I was a Tivo enthusiast since they first came out but they dropped the ball on their integration with DirecTV a few years ago. I switched to the DirecTV DVRs a few years back and actually liked them better once I acclimated to them. If you are a new customer you can get them installed for free with a contract. Do not 'buy' them, it's bogus and the costs are identical to renting them. The problem with DirecTV, if you want HBO and two TVs with HD DVRs, it will cost about $100 per month. Their customer support is horrible too, you need to argue with them constantly and get a supervisor to get any discount or satisfaction. Which they will give if you are persistent.

Anonymous said...

I agree with Craig. Kill the TV not your mind.

Anonymous said...

Easy way = Google TV ($99.47)


*Works harmoniously with your existing TV service (direct TV)




*stream movies and music from your PC

*Advantage of an integrated system with one remote

Hard way = XMBC (free)

This program is free and will do anything if you have the patience but It is much more technical and time consuming than a set top box. The install you specify would probably require a few hours to days of tweaking various plug-ins and custom scripts to get everything cooperating. It's the easiest of the DIY methods but it's still not for the faint of heart.


Hope this helps,


Anonymous said...

I forgot to mention a good place for general information about what your trying to do is the the Wikipedia entry for HTPC (home theater pc).



Anonymous said...

.thanks for sharing

Louisa Hemstreet said...

If you want to get the best out of TV and the web combined, I guess you picked the right setup. But I’m sure the thing you’ll enjoy most there is the control you have over it. It’s quite convenient that TiVo allows one remote to set everything in place. How are you enjoying it?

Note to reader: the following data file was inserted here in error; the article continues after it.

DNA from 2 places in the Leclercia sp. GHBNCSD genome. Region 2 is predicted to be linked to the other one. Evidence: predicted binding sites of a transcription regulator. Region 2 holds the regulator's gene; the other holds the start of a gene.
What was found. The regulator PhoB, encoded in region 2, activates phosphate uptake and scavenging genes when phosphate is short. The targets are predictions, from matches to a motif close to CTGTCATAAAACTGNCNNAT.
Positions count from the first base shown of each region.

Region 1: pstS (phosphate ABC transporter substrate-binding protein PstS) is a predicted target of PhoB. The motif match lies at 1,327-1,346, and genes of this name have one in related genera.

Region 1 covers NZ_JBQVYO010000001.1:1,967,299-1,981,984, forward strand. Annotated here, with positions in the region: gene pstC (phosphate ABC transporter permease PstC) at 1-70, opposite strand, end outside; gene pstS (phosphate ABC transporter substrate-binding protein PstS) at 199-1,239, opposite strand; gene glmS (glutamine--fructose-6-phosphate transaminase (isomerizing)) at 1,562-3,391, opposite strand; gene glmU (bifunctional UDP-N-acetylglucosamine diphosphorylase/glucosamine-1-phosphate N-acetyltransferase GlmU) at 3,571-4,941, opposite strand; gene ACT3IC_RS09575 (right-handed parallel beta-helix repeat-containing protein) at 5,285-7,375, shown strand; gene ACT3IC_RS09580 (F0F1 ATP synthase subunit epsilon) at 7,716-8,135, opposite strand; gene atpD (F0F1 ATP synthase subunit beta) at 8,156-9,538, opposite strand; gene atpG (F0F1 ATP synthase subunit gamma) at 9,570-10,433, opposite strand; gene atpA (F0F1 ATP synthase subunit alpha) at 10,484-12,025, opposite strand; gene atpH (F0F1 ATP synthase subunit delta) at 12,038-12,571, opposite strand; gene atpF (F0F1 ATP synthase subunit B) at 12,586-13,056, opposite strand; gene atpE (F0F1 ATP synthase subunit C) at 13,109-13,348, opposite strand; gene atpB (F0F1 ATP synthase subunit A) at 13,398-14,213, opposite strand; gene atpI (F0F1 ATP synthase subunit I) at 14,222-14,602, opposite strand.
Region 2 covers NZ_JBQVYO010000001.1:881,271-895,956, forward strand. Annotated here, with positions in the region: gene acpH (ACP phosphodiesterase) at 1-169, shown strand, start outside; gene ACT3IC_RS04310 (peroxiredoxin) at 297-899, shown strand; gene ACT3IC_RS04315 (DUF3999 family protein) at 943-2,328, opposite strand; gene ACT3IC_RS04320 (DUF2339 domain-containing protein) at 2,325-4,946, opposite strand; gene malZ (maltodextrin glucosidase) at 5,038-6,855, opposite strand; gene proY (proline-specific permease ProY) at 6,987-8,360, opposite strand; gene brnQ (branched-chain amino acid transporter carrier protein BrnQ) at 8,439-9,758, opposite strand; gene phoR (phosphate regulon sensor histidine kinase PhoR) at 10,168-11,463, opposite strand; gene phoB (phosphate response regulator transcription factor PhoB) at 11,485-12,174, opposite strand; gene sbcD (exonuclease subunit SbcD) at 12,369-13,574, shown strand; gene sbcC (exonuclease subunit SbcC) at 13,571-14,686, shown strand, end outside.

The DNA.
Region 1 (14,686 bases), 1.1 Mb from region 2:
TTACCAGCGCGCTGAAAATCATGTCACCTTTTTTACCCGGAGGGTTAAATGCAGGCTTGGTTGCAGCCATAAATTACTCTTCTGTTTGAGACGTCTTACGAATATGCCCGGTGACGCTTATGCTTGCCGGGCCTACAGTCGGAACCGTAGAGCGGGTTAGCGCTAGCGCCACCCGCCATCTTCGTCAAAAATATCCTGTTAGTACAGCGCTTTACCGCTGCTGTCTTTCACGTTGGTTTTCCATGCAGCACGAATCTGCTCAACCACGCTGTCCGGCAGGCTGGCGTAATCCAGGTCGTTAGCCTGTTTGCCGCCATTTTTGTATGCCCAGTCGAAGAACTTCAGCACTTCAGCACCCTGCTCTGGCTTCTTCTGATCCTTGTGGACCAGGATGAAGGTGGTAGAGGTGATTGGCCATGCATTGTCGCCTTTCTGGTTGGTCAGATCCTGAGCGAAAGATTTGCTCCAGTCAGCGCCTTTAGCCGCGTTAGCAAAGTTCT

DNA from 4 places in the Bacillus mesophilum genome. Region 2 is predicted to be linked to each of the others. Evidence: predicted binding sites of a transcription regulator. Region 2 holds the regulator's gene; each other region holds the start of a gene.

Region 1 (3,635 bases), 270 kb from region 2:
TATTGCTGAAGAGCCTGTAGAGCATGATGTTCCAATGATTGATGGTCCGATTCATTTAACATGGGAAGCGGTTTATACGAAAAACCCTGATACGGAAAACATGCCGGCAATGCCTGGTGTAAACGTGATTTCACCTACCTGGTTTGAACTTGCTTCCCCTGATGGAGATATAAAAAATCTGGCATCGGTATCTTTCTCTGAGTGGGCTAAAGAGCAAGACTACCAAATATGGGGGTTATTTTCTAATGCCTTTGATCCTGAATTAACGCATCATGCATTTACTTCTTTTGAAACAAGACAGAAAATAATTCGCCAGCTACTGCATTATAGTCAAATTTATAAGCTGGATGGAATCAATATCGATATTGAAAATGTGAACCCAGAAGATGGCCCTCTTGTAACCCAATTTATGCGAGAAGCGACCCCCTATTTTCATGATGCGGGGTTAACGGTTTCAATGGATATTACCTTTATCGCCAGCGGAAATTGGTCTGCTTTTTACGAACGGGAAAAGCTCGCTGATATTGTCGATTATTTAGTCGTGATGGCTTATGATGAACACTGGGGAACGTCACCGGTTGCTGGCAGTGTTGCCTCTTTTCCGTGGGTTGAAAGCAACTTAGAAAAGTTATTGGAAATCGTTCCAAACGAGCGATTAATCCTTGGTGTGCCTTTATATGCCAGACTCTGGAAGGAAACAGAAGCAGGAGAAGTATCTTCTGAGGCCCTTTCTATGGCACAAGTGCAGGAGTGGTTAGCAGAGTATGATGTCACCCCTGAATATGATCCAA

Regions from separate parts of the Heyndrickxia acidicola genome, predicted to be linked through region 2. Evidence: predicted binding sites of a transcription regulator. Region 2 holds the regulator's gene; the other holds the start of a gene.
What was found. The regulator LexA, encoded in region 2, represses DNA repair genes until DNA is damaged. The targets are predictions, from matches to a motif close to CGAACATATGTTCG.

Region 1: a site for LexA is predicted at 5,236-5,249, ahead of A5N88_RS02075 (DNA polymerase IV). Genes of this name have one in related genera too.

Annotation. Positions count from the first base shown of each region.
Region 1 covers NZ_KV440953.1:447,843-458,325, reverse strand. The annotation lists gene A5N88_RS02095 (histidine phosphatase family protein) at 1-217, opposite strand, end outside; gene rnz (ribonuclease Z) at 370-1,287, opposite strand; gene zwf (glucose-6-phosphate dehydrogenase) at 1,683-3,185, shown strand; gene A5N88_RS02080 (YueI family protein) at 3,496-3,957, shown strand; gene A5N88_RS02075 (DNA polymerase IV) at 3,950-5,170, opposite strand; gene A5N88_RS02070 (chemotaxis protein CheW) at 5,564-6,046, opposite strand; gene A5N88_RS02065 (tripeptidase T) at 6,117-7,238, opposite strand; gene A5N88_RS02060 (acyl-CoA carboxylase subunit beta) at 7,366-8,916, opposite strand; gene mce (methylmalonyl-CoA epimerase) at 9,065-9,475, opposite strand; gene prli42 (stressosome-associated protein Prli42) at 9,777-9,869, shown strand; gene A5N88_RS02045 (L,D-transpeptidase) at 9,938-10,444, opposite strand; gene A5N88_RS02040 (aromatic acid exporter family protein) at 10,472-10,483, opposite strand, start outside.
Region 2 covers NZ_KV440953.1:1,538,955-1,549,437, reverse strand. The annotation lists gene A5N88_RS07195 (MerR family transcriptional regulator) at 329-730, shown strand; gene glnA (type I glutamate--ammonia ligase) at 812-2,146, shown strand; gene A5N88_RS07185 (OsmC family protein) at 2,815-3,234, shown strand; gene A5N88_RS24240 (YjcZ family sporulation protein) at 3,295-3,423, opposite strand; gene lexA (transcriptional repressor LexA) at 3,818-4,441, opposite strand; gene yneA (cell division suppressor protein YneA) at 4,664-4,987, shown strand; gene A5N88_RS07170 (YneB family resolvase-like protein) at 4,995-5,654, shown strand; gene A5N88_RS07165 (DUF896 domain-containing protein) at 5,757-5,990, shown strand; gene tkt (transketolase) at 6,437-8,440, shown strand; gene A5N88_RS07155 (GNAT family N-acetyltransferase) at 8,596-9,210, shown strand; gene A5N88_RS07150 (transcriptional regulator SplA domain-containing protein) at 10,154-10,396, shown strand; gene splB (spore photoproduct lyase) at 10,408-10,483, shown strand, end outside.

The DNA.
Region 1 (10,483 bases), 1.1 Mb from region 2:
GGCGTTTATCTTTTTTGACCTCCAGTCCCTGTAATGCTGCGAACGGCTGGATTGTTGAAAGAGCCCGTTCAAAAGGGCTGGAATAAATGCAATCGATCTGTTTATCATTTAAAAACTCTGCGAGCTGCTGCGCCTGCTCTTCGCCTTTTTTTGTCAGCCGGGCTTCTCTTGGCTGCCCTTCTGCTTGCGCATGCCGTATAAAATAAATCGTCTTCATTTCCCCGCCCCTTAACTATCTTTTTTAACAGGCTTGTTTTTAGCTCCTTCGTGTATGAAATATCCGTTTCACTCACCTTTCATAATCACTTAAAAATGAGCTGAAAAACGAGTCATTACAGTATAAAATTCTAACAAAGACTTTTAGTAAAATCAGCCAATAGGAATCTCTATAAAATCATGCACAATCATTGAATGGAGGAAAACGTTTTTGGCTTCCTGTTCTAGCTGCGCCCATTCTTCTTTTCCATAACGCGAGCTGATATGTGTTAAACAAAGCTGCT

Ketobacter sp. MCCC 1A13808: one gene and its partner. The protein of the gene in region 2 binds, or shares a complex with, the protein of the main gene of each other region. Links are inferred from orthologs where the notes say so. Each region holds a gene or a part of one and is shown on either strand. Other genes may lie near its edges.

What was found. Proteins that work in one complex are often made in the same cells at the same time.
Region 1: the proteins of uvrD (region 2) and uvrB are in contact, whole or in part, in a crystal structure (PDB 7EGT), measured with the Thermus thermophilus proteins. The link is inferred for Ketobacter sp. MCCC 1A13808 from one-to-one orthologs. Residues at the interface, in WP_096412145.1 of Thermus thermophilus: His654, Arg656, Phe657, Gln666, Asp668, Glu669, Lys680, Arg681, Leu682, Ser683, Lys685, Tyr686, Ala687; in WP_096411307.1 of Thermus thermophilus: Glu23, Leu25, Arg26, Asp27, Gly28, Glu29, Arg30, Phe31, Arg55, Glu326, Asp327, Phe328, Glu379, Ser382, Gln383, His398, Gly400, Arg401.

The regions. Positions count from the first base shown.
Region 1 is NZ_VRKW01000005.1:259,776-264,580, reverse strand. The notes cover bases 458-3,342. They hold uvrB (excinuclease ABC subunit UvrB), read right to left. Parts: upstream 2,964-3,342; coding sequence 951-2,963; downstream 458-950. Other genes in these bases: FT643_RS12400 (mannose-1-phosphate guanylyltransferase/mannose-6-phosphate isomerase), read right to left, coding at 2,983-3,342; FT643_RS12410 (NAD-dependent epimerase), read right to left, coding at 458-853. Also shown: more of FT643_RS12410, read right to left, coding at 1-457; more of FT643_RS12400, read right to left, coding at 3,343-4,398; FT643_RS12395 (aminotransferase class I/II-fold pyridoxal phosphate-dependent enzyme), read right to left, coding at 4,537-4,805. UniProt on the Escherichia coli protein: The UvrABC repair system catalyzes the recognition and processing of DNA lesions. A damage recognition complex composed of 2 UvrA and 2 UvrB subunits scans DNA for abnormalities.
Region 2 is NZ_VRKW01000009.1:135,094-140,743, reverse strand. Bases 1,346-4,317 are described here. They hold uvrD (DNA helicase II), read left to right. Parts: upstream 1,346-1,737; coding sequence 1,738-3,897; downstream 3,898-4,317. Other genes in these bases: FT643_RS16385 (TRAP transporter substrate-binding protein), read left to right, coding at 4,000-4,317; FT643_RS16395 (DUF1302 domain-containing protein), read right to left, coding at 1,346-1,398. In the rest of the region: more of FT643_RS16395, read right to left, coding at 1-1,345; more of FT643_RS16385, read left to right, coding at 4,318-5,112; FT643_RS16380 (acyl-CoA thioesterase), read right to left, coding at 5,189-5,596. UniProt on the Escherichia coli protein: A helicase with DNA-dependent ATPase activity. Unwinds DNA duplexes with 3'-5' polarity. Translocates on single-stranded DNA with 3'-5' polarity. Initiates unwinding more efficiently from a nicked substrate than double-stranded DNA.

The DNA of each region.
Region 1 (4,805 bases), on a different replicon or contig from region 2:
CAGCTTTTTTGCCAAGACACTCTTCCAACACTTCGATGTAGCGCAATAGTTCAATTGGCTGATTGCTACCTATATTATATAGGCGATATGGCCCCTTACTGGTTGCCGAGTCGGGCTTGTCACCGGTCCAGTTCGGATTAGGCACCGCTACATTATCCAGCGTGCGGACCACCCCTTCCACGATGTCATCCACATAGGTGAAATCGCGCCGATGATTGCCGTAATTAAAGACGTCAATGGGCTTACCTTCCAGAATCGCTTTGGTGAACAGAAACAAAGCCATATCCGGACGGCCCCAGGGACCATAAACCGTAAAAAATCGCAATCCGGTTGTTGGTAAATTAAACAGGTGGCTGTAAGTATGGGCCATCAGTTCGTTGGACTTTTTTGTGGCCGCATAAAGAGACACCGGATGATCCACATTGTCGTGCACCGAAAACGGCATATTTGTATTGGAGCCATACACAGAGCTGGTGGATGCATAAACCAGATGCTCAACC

Jacy Chaudhary said...

Nowadays, a lot of these solutions are available in the market, starting from those which are low priced but come with less functions. There are also sophisticated smart home solutions, which although high priced, but have a number of functionalities. Depending on what features people need to have in their systems, so as to get comfortable, and their affordability, they are buying the home automation system. One very common modality of installing this kind of facility is seen with the smart home theatre.

Such home theatre installation guide gives people the necessary knowhow on how to handle the system, although the installation is done by experienced home theatre installers. After the home theatre installation is finished, people in homes can operate their televisions without having to search for the remote control. This function, as well as many others is readily finished if home theatre installation is properly conducted. Many of the homes are using the automation, primarily for the purpose of door locking and security, which can send signals to the owners, friends and public friends as well as to the law enforcing agencies.

Smart Home Theater